A Discipline of Noticing – Ignatian Spirituality

There are lines from a poem by Ted Kooser to his mother that I often think of. In the poem simply called “Mother”, Kooser mourns the death of his mother. He misses her. But it’s the last lines that haunt me:

Wouldn’t it be what you taught me to look like
in the world to see life play in everything
I should be lonely forever.

I take these words as a guide. They are my prayer for my calling as a mother, that I would teach my sons to see life in everything.

I call this way of looking at the world a “discipline of perception”. I know I didn’t coined this phrase, but I can’t remember who did it or who taught me to look at the world that way. I am now teaching my sons.

One discipline of observation is making a thoughtful effort to see the beautiful and good in the world. It can be so easy to take the longer walk home to catch a glimpse of Lake Washington or see my sons first grade teacher’s house and hope she’s in her yard for a quick wave . Or it can mean pointing out that the sunflowers in our garden have finally bloomed and taking the 30 seconds to look at them.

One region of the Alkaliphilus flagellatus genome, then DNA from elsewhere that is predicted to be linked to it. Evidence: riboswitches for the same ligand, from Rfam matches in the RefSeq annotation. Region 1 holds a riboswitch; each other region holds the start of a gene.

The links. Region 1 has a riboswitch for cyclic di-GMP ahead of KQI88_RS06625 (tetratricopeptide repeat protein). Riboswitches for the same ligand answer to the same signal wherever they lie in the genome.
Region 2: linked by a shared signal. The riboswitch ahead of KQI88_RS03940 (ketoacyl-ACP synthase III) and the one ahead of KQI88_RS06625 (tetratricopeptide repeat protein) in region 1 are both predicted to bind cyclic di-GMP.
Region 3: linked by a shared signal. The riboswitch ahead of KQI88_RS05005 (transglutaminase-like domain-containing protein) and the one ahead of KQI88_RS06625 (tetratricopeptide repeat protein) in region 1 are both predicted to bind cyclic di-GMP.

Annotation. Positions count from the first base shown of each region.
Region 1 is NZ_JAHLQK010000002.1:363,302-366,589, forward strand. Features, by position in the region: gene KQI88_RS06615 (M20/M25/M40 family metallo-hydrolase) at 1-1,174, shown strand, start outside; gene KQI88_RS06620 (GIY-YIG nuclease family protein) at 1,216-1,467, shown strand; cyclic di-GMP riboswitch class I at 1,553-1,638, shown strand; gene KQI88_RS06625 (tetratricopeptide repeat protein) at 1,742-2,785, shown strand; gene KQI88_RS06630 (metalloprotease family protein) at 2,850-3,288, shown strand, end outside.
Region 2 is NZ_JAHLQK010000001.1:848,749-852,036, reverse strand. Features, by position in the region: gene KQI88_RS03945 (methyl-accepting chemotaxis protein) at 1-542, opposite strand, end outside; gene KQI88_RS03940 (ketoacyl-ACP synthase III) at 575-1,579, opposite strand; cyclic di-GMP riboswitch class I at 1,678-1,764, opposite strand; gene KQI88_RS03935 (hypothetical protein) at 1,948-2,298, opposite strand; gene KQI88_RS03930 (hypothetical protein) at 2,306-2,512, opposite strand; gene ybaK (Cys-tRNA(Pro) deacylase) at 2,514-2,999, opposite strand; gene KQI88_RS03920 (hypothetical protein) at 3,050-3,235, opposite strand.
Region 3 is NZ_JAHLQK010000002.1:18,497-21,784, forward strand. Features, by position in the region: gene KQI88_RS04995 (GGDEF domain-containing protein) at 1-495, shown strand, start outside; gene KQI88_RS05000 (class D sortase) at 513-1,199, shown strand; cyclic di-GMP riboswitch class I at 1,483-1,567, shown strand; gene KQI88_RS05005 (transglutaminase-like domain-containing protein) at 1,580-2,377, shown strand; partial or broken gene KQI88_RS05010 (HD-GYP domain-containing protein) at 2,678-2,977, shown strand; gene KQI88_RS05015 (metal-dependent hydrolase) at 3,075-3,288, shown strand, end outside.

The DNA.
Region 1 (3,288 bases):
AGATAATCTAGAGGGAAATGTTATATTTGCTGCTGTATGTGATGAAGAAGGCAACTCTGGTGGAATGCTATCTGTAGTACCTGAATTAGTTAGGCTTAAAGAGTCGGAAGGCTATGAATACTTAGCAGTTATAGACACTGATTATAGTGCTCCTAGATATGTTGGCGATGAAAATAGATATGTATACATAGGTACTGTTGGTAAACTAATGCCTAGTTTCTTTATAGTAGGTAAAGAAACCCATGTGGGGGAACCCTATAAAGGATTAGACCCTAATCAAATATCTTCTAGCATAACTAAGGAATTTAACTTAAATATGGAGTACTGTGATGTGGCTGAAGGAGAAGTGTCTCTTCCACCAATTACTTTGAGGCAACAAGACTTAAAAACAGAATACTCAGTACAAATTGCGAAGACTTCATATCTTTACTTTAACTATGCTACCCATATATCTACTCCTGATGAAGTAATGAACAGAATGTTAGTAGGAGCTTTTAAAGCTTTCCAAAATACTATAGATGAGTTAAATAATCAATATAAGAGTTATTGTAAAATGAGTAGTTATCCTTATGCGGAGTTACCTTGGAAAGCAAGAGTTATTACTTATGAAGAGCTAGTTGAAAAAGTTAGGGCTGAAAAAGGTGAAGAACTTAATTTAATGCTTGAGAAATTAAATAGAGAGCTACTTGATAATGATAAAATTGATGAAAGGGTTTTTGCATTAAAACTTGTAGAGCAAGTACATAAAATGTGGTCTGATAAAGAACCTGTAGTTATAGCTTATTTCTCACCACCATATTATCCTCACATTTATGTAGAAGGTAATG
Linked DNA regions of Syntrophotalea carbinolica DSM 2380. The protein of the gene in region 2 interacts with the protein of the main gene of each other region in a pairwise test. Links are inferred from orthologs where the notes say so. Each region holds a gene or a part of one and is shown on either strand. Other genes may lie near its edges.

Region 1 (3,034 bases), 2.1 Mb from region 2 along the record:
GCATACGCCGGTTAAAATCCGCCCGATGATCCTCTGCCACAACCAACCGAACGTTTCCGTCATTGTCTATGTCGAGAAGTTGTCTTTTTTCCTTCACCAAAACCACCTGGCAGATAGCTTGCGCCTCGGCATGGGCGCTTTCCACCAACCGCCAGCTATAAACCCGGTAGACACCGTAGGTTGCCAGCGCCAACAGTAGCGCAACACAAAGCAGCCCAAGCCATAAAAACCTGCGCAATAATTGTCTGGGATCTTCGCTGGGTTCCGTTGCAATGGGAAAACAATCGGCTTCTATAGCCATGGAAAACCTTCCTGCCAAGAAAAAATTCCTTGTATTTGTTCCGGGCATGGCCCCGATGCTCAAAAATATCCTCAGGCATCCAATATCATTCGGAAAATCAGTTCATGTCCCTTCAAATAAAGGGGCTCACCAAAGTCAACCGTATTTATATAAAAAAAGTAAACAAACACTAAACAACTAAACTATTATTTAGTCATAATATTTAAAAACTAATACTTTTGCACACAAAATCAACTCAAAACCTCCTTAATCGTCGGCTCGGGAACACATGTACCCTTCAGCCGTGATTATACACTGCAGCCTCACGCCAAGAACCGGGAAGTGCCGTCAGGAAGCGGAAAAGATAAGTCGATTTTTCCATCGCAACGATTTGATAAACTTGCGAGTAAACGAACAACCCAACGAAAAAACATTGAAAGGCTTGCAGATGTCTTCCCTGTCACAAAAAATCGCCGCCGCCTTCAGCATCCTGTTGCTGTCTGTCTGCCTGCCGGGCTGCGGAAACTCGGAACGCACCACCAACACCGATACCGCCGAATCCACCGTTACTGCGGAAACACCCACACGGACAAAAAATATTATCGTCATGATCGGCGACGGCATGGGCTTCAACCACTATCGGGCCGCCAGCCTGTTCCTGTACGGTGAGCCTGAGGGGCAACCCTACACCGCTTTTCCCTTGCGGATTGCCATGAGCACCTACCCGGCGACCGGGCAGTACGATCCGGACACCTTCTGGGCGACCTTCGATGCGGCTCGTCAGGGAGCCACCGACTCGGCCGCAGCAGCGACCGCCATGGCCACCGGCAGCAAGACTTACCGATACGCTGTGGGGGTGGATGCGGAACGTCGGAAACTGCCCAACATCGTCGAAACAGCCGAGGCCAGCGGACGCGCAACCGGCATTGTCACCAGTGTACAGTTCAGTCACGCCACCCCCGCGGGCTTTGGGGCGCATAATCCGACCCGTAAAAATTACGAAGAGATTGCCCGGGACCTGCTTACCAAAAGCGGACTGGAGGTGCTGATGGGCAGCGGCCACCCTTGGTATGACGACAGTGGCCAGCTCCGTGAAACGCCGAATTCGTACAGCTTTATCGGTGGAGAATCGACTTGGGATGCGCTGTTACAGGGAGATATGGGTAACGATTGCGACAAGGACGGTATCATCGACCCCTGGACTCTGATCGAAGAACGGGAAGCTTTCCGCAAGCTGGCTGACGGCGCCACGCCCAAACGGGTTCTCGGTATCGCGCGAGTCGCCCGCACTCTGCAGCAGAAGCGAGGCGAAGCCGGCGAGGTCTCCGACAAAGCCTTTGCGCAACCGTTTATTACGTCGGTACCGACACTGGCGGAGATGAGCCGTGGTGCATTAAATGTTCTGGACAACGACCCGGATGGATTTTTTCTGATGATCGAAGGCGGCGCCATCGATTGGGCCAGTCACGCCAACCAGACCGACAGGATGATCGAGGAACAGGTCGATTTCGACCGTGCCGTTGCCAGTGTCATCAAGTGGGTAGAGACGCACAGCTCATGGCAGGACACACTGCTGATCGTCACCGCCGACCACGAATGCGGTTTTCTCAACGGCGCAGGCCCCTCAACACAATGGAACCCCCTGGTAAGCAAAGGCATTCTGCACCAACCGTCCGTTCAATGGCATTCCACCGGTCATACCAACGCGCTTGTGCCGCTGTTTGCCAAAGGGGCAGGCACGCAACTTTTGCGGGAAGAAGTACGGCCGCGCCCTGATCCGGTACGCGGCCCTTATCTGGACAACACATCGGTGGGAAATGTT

We look all day long for these opportunities to show each other something beautiful. When we notice something beautiful, we perceive God’s presence around us. We know the rest of the family looks and listens every time we do this. We learn to be present with one another and with God.

The big things in life – birth, marriage, celebration – don’t happen that often. We have to learn to see splendor every day – how our older neighbor’s brother comes over once a month and cuts each other’s hair on the porch, or how father and son have the same profile, even the wrinkles on their faces showing their bond and love.

I suppose I sharpened that discipline through the exam. I turn to this prayer especially on evenings when I feel lost. If I can’t see or feel God’s presence in my life, I pray that he will show me where he was that day. And he always does. I have never seen God in a burning bush or sitting on a tombstone. But I’ve always felt God’s presence whenever I see a bald eagle soaring over Lake Washington, or when I hear the friendly way in which strangers are shared. I know God is here. I see him now in the present instead of just looking back. Through a discipline of perception, I also share God’s presence with my fellow human beings – especially with my sons.

Photo by Jon Sullivan on Pixnio.

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